After years of intensive research, a product called SucroMate has achieved the coveted status of FDA-approved for reproductive health in mares. This is no easy feat as only two veterinary drugs obtained FDA approval in 2010. SucroMate is licensed to induce ovulation in mares being bred with fresh, cooled, or frozen semen.
"SucroMate contains a drug called deslorelin acetate," explained Edward Squires, PhD, a specialist in equine reproduction at the University of Kentucky's Gluck Equine Research Center. "It is administered intramuscularly once the mare has a egg-containing follicle on her ovary measuring 35 mm in diameter or larger, is in estrus, and has a open cervix. Ovulation should occur within 48 hours of administration."
Squires played a key role in the development and testing of this product.
"I did a study at Colorado State University that was centered on determining the safety and efficacy of the product," said Squires. "We found that this drug is very safe. After (testing the drug by) administering (up to five times) the regular dose, no serious side effects were noted." Only a small number of mares had a slight swelling at the injection site, he added.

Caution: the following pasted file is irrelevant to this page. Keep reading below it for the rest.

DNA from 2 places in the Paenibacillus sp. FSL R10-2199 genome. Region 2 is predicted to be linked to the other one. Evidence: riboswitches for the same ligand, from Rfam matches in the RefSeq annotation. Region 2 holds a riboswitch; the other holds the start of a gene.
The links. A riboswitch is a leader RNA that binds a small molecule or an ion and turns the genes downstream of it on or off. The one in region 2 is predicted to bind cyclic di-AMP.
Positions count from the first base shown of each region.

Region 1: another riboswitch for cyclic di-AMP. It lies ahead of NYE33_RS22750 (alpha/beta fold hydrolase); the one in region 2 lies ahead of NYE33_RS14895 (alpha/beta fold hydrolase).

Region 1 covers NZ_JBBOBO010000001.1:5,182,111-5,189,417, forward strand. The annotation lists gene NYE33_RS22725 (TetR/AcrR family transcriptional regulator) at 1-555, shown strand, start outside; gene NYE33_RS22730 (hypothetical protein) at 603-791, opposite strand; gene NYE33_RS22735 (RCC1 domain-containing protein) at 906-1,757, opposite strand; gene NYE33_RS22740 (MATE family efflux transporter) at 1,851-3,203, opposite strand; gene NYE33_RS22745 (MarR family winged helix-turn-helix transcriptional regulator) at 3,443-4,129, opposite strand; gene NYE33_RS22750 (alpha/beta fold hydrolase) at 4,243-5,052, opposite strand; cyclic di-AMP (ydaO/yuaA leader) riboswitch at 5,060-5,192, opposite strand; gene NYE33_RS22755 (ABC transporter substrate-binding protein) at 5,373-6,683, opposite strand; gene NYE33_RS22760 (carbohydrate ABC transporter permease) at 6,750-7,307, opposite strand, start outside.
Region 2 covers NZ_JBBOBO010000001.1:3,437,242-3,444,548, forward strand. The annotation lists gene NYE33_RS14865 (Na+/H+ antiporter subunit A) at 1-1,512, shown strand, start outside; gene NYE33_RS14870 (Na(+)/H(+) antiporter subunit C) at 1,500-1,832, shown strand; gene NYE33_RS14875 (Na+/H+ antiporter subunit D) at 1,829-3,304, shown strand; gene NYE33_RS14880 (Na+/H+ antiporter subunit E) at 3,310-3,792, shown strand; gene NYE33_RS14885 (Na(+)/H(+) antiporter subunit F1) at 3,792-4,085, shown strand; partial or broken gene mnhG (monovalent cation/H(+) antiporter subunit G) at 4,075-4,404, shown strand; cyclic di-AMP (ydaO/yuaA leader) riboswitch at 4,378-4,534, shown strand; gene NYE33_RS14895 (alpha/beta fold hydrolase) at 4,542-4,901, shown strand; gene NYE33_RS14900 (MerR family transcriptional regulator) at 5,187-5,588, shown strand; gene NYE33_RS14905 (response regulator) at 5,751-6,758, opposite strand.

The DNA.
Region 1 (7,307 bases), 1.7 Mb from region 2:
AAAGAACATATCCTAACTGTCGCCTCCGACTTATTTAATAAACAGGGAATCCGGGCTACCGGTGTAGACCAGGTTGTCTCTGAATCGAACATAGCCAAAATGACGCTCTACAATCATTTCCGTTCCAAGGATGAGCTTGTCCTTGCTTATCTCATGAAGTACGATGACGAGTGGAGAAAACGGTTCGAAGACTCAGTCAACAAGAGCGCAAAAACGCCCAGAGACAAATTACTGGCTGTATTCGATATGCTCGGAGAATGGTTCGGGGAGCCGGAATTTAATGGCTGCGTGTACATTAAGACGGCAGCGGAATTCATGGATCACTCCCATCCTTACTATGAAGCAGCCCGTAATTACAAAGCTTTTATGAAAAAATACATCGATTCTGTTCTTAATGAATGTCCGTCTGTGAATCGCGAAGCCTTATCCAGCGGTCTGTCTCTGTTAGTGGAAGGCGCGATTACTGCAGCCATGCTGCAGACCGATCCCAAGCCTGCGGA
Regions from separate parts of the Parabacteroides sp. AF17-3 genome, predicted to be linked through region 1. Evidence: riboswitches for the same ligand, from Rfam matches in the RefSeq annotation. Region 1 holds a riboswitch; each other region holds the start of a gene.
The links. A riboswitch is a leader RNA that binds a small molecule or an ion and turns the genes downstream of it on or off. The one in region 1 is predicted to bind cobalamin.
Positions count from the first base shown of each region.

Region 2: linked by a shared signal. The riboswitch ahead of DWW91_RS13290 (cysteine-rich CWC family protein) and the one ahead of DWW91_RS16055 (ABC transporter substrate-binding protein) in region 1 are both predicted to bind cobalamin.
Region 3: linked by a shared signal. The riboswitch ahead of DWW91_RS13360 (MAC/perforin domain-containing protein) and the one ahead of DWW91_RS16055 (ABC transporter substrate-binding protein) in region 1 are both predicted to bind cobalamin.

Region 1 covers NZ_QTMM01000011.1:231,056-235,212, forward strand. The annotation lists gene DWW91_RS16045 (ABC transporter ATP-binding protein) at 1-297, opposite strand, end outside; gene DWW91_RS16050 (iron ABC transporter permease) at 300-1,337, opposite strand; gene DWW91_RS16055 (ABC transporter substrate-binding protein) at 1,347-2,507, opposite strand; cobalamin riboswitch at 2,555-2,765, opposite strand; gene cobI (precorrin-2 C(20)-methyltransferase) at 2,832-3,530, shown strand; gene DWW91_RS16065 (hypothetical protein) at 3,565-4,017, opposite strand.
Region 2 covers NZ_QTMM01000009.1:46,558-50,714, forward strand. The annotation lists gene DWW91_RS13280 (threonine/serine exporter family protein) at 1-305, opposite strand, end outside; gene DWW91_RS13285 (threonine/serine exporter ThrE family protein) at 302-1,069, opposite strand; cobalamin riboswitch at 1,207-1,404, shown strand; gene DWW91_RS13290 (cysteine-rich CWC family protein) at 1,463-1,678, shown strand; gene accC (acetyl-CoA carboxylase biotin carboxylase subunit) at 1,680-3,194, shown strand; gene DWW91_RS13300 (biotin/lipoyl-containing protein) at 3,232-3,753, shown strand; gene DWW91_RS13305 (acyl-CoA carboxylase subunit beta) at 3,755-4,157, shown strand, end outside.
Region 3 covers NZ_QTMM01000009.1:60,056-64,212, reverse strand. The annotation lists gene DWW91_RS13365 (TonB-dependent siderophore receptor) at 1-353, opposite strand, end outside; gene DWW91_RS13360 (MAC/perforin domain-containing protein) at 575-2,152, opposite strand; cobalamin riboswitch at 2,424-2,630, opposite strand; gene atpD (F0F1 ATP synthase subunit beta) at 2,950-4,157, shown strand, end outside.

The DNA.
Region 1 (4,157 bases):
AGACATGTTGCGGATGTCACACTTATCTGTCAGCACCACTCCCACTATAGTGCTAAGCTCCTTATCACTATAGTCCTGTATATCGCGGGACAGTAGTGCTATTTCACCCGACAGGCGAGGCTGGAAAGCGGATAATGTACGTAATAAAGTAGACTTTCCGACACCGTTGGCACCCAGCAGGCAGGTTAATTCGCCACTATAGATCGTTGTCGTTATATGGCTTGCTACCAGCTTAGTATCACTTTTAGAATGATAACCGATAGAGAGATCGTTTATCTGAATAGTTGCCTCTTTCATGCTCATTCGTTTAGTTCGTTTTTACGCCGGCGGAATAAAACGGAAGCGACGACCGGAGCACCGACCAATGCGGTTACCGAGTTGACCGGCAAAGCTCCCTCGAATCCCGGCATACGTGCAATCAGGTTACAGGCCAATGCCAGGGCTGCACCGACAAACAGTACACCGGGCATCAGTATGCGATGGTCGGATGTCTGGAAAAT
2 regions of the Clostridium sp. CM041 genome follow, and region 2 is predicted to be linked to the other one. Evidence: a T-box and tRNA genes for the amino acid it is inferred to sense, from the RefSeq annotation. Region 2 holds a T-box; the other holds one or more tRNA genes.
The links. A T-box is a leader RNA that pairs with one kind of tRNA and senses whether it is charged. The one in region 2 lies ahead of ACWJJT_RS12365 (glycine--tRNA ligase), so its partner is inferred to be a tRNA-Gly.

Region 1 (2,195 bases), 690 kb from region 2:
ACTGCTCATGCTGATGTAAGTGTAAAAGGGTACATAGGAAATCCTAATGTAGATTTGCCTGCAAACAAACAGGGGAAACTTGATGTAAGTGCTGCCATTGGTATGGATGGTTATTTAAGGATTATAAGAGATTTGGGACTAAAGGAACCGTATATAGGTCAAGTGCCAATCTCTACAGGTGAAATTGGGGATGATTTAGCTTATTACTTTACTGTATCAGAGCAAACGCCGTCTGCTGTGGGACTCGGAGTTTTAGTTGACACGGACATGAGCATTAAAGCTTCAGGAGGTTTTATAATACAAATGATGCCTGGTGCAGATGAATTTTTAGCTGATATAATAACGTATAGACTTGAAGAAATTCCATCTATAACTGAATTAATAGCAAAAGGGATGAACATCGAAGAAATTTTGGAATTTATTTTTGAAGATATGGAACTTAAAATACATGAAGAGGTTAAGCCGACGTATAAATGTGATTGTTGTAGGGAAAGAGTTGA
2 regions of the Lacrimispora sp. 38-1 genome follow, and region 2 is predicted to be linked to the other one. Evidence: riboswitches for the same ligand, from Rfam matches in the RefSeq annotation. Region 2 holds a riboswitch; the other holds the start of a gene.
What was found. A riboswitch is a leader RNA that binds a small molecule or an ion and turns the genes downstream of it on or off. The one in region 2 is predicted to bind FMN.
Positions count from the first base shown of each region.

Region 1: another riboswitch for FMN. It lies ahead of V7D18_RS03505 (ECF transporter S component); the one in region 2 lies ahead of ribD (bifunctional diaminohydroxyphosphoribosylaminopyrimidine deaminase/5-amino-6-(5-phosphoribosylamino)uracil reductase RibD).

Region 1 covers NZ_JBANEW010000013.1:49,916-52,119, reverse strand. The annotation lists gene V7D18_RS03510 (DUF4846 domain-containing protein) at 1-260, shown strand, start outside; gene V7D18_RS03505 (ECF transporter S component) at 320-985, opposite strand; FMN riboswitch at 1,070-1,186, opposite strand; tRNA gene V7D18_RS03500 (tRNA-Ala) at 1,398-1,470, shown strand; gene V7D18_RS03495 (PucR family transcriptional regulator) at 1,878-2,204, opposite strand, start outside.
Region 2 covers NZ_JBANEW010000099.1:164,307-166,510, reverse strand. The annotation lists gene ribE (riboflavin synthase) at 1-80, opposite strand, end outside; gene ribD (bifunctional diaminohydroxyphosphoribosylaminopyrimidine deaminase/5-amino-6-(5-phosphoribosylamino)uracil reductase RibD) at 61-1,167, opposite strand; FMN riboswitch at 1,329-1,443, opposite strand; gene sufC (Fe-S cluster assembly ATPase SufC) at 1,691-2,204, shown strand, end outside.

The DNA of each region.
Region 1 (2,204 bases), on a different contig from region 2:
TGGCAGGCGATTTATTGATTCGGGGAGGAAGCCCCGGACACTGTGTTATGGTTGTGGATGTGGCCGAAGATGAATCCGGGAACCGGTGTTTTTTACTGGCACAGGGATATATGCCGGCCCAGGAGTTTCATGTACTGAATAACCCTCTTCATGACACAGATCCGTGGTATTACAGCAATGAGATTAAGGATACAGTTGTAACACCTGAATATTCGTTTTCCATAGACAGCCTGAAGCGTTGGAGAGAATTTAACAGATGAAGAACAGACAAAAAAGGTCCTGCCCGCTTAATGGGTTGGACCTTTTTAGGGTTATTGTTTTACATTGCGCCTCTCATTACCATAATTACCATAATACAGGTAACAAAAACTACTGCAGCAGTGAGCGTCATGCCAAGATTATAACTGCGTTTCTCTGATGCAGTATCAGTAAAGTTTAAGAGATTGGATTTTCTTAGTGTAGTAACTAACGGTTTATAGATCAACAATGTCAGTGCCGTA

Squires and his colleagues also determined that giving the hormone for three consecutive cycles did not alter the mare`s ability to respond by ovulating.
Additional studies done by the manufacturer, Thorne Biosciences, determined that the most effective dose was 1.8 mg. They also found that after injecting 140 mares, 72% of mares ovulated within 48 hours of treatment with SucroMate, compared to only 27% of the 143 mares in the placebo group.
"This new deslorelin acetate product is a very effective tool for inducing ovulation in mares and is produced in a FDA-inspected facility here in Louisville, Ky.," Squires added. "This product should replace compounded deslorelin products and give veterinarians an FDA-registered product to use for inducing ovulation in mares."
For more detailed information about SucroMate, visit the manufacturer's website.
Disclaimer: Seek the advice of a qualified veterinarian before proceeding with any diagnosis, treatment, or therapy.